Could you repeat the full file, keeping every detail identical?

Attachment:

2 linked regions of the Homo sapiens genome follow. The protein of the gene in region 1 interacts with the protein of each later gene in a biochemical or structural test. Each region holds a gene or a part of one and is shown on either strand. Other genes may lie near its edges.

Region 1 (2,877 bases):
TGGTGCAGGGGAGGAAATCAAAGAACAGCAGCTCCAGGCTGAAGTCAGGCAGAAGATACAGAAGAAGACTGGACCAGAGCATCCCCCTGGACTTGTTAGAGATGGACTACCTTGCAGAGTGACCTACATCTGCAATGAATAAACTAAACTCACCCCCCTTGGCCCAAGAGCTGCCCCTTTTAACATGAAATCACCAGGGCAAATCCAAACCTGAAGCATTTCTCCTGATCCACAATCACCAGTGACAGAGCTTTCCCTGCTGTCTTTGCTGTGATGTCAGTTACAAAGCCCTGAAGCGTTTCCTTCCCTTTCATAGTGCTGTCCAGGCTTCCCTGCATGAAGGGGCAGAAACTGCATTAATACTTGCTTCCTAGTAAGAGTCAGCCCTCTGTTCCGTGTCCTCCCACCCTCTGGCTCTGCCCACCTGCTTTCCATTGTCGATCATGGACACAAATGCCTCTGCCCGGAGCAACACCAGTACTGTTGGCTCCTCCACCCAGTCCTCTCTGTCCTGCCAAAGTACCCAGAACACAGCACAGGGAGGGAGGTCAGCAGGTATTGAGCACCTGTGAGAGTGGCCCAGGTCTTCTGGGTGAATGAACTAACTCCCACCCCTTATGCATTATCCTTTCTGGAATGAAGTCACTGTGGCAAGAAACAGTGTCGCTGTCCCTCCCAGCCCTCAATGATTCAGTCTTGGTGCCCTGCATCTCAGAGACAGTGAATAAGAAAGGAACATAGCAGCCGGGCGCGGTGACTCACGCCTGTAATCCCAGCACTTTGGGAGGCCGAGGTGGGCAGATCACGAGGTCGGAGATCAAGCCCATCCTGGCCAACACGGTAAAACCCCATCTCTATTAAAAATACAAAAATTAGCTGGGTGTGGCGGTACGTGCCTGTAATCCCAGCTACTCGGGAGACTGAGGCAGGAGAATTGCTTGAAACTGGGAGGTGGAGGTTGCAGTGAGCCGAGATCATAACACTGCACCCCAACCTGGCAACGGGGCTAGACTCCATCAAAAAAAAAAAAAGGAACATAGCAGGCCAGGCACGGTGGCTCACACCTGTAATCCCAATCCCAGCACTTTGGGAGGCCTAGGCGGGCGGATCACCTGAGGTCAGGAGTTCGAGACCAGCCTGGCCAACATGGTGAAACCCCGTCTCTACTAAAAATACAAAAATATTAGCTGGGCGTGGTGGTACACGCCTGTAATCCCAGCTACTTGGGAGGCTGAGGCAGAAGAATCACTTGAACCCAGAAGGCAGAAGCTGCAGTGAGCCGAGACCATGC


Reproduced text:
2 linked regions of the Homo sapiens genome follow. The protein of the gene in region 1 interacts with the protein of each later gene in a biochemical or structural test. Each region holds a gene or a part of one and is shown on either strand. Other genes may lie near its edges.

Region 1 (2,877 bases):
TGGTGCAGGGGAGGAAATCAAAGAACAGCAGCTCCAGGCTGAAGTCAGGCAGAAGATACAGAAGAAGACTGGACCAGAGCATCCCCCTGGACTTGTTAGAGATGGACTACCTTGCAGAGTGACCTACATCTGCAATGAATAAACTAAACTCACCCCCCTTGGCCCAAGAGCTGCCCCTTTTAACATGAAATCACCAGGGCAAATCCAAACCTGAAGCATTTCTCCTGATCCACAATCACCAGTGACAGAGCTTTCCCTGCTGTCTTTGCTGTGATGTCAGTTACAAAGCCCTGAAGCGTTTCCTTCCCTTTCATAGTGCTGTCCAGGCTTCCCTGCATGAAGGGGCAGAAACTGCATTAATACTTGCTTCCTAGTAAGAGTCAGCCCTCTGTTCCGTGTCCTCCCACCCTCTGGCTCTGCCCACCTGCTTTCCATTGTCGATCATGGACACAAATGCCTCTGCCCGGAGCAACACCAGTACTGTTGGCTCCTCCACCCAGTCCTCTCTGTCCTGCCAAAGTACCCAGAACACAGCACAGGGAGGGAGGTCAGCAGGTATTGAGCACCTGTGAGAGTGGCCCAGGTCTTCTGGGTGAATGAACTAACTCCCACCCCTTATGCATTATCCTTTCTGGAATGAAGTCACTGTGGCAAGAAACAGTGTCGCTGTCCCTCCCAGCCCTCAATGATTCAGTCTTGGTGCCCTGCATCTCAGAGACAGTGAATAAGAAAGGAACATAGCAGCCGGGCGCGGTGACTCACGCCTGTAATCCCAGCACTTTGGGAGGCCGAGGTGGGCAGATCACGAGGTCGGAGATCAAGCCCATCCTGGCCAACACGGTAAAACCCCATCTCTATTAAAAATACAAAAATTAGCTGGGTGTGGCGGTACGTGCCTGTAATCCCAGCTACTCGGGAGACTGAGGCAGGAGAATTGCTTGAAACTGGGAGGTGGAGGTTGCAGTGAGCCGAGATCATAACACTGCACCCCAACCTGGCAACGGGGCTAGACTCCATCAAAAAAAAAAAAAGGAACATAGCAGGCCAGGCACGGTGGCTCACACCTGTAATCCCAATCCCAGCACTTTGGGAGGCCTAGGCGGGCGGATCACCTGAGGTCAGGAGTTCGAGACCAGCCTGGCCAACATGGTGAAACCCCGTCTCTACTAAAAATACAAAAATATTAGCTGGGCGTGGTGGTACACGCCTGTAATCCCAGCTACTTGGGAGGCTGAGGCAGAAGAATCACTTGAACCCAGAAGGCAGAAGCTGCAGTGAGCCGAGACCATGC